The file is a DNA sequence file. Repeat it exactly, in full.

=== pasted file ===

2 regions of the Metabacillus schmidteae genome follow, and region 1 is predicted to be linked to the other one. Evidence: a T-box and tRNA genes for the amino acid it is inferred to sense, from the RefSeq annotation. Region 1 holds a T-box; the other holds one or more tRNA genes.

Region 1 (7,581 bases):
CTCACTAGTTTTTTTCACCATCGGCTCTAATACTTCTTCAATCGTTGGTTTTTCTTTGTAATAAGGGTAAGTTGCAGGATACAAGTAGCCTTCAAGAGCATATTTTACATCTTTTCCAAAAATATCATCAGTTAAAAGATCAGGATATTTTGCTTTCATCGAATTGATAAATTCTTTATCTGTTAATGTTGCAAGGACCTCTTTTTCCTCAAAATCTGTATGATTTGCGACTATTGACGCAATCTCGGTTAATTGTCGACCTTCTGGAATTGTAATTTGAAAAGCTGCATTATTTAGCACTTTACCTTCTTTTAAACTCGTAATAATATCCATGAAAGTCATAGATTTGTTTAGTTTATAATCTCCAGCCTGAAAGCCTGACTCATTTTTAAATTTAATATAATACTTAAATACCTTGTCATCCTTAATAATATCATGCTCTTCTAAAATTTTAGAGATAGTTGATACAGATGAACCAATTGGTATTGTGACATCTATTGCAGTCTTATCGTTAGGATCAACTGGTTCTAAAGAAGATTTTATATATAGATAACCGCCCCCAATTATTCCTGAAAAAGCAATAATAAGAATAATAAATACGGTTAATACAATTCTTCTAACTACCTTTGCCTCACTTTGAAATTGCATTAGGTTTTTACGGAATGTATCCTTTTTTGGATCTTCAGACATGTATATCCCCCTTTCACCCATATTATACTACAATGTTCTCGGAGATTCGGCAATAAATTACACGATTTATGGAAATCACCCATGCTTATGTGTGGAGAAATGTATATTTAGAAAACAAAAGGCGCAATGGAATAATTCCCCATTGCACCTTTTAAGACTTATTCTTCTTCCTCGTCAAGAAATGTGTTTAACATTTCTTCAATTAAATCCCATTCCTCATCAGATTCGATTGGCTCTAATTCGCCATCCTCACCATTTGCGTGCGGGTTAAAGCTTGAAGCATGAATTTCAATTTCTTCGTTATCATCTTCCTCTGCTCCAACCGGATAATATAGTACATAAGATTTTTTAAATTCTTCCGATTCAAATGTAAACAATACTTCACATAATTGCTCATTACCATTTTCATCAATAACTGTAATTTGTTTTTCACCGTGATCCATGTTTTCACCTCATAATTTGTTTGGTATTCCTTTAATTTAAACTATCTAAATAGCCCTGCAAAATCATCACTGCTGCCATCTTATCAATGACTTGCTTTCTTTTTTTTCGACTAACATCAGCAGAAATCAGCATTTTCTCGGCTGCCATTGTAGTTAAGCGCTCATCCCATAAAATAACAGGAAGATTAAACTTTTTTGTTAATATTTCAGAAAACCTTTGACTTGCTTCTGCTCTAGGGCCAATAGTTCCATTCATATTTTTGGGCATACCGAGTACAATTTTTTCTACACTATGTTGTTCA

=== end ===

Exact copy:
2 regions of the Metabacillus schmidteae genome follow, and region 1 is predicted to be linked to the other one. Evidence: a T-box and tRNA genes for the amino acid it is inferred to sense, from the RefSeq annotation. Region 1 holds a T-box; the other holds one or more tRNA genes.

Region 1 (7,581 bases):
CTCACTAGTTTTTTTCACCATCGGCTCTAATACTTCTTCAATCGTTGGTTTTTCTTTGTAATAAGGGTAAGTTGCAGGATACAAGTAGCCTTCAAGAGCATATTTTACATCTTTTCCAAAAATATCATCAGTTAAAAGATCAGGATATTTTGCTTTCATCGAATTGATAAATTCTTTATCTGTTAATGTTGCAAGGACCTCTTTTTCCTCAAAATCTGTATGATTTGCGACTATTGACGCAATCTCGGTTAATTGTCGACCTTCTGGAATTGTAATTTGAAAAGCTGCATTATTTAGCACTTTACCTTCTTTTAAACTCGTAATAATATCCATGAAAGTCATAGATTTGTTTAGTTTATAATCTCCAGCCTGAAAGCCTGACTCATTTTTAAATTTAATATAATACTTAAATACCTTGTCATCCTTAATAATATCATGCTCTTCTAAAATTTTAGAGATAGTTGATACAGATGAACCAATTGGTATTGTGACATCTATTGCAGTCTTATCGTTAGGATCAACTGGTTCTAAAGAAGATTTTATATATAGATAACCGCCCCCAATTATTCCTGAAAAAGCAATAATAAGAATAATAAATACGGTTAATACAATTCTTCTAACTACCTTTGCCTCACTTTGAAATTGCATTAGGTTTTTACGGAATGTATCCTTTTTTGGATCTTCAGACATGTATATCCCCCTTTCACCCATATTATACTACAATGTTCTCGGAGATTCGGCAATAAATTACACGATTTATGGAAATCACCCATGCTTATGTGTGGAGAAATGTATATTTAGAAAACAAAAGGCGCAATGGAATAATTCCCCATTGCACCTTTTAAGACTTATTCTTCTTCCTCGTCAAGAAATGTGTTTAACATTTCTTCAATTAAATCCCATTCCTCATCAGATTCGATTGGCTCTAATTCGCCATCCTCACCATTTGCGTGCGGGTTAAAGCTTGAAGCATGAATTTCAATTTCTTCGTTATCATCTTCCTCTGCTCCAACCGGATAATATAGTACATAAGATTTTTTAAATTCTTCCGATTCAAATGTAAACAATACTTCACATAATTGCTCATTACCATTTTCATCAATAACTGTAATTTGTTTTTCACCGTGATCCATGTTTTCACCTCATAATTTGTTTGGTATTCCTTTAATTTAAACTATCTAAATAGCCCTGCAAAATCATCACTGCTGCCATCTTATCAATGACTTGCTTTCTTTTTTTTCGACTAACATCAGCAGAAATCAGCATTTTCTCGGCTGCCATTGTAGTTAAGCGCTCATCCCATAAAATAACAGGAAGATTAAACTTTTTTGTTAATATTTCAGAAAACCTTTGACTTGCTTCTGCTCTAGGGCCAATAGTTCCATTCATATTTTTGGGCATACCGAGTACAATTTTTTCTACACTATGTTGTTCA